Rep. Jamie Raskin, a leader of the House impeachment effort against Donald Trump in the wake of the US Capitol insurrection, said he would not "lose my country and republic" weeks after losing his son to suicide.
Mr Raskin made the comments during an appearance on CNN while speaking with Jake Tapper on State of the Union.
"I'm not going to lose my son at the end of 2020 and lose my country and my republic in 2021," Mr Raskin said.
The congressman is one of nine impeachment managers leading the charge to have Mr Trump punished.
Mr Raskin announced the loss of his 25-year-old son on New Years Eve.
The Congressman said his son, Tommy, began battling with depression in his early 20s, and said it became "a kind of relentless torture in the brain for him".
Mr Raskin's comments come in the wake of the deadly US Capitol insurrection that left five people dead and resulted in the historic second impeachment of Mr Trump.
He told Mr Tapper that the president could not be allowed to avoid consequences for his role in encouraging the attack on the Capitol.
"This was the most serious presidential crime in the history of the United States of America. The most dangerous crime by a president ever committed against the United States," he said.
He said the House would deliver the articles of impeachment to the Senate "soon" and that House Speaker Nancy Pelosi also viewed the president's continued presence in the White House as a threat.
"I know that she also considers the president a clear and present danger to the republic," Mr Raskin said.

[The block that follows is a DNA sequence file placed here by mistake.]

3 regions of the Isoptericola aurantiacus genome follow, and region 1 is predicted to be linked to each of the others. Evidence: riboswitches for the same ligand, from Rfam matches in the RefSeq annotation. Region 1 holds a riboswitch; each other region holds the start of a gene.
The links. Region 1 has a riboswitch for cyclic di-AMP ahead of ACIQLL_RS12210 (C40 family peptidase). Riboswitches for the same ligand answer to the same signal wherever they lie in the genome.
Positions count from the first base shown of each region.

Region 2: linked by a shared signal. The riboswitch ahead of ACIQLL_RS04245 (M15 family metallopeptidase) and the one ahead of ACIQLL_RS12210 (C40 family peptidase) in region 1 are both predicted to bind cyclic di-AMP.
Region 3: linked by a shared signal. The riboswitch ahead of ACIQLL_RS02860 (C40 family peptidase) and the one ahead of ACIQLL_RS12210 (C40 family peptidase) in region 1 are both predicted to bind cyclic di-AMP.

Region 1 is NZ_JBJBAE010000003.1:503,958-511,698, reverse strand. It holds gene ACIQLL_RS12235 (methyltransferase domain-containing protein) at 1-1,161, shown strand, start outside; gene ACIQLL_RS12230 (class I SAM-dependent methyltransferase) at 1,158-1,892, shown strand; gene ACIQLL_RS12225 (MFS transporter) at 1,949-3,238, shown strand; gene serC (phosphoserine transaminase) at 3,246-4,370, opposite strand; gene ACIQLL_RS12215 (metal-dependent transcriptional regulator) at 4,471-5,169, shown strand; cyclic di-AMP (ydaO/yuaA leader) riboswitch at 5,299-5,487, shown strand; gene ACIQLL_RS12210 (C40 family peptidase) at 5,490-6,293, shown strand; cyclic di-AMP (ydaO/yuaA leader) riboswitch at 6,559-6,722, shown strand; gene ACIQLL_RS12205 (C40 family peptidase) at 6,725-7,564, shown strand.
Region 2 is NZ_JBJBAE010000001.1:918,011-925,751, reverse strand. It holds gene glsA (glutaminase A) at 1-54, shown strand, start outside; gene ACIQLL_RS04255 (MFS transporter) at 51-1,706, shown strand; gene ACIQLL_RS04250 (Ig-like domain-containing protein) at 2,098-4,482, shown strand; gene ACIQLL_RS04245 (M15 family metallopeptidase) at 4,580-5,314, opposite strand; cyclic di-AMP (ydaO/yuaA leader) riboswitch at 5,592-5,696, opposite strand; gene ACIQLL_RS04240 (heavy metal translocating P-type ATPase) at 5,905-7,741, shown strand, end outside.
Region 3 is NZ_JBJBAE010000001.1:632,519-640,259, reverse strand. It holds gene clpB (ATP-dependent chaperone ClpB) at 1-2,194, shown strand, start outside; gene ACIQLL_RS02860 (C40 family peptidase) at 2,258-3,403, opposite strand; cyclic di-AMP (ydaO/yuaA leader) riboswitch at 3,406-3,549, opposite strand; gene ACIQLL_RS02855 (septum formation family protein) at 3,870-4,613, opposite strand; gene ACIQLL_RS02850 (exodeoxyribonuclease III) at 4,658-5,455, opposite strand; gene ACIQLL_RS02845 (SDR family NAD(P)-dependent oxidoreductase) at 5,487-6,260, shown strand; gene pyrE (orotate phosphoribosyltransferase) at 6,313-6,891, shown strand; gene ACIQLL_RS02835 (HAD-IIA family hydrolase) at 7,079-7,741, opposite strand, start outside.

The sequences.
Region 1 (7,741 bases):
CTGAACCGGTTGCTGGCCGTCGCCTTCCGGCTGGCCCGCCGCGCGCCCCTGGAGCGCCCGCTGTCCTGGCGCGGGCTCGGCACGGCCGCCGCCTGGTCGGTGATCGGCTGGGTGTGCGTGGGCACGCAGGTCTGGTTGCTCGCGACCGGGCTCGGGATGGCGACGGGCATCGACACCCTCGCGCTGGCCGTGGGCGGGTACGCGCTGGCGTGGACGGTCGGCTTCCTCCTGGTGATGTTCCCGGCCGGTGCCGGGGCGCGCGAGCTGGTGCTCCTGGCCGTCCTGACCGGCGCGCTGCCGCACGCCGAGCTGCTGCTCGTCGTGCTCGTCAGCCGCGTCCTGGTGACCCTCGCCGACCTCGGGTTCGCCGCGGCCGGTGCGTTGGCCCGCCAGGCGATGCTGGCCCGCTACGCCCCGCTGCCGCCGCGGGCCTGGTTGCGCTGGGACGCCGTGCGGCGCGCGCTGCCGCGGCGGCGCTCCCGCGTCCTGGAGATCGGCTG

Many Republican lawmakers have opposed the impeachment efforts for various reasons. Several have claimed the move would foster further division in the country.
However, Mr Raskin does not believe those criticisms to be valid reasons for abandoning impeachment, even if it would not take effect until after Mr Trump is out of office.
"I don't think anybody would seriously argue that we should establish a precedent where every president on the way out the door has two weeks or three weeks or four weeks to try to incite an armed insurrection against the union or organise a coup against the union, and if it succeeds, he becomes a dictator, and if it fails, he's not subject to impeachment or conviction because we just want to let bygones be bygones," he said.
Democrats hoped to immediately convene the Senate and try Mr Trump in an effort to remove him from office, but Senate Majority Leader Mitch McConnell has made it clear he has no intention of bringing the Senate into session until after Joe Biden's inauguration, despite saying he was pleased that the trial was happening.
"Given the rules, procedures, and Senate precedents that govern presidential impeachment trials, there is simply no chance that a fair or serious trial could conclude before President-elect Biden is sworn in next week," Mr McConnell said.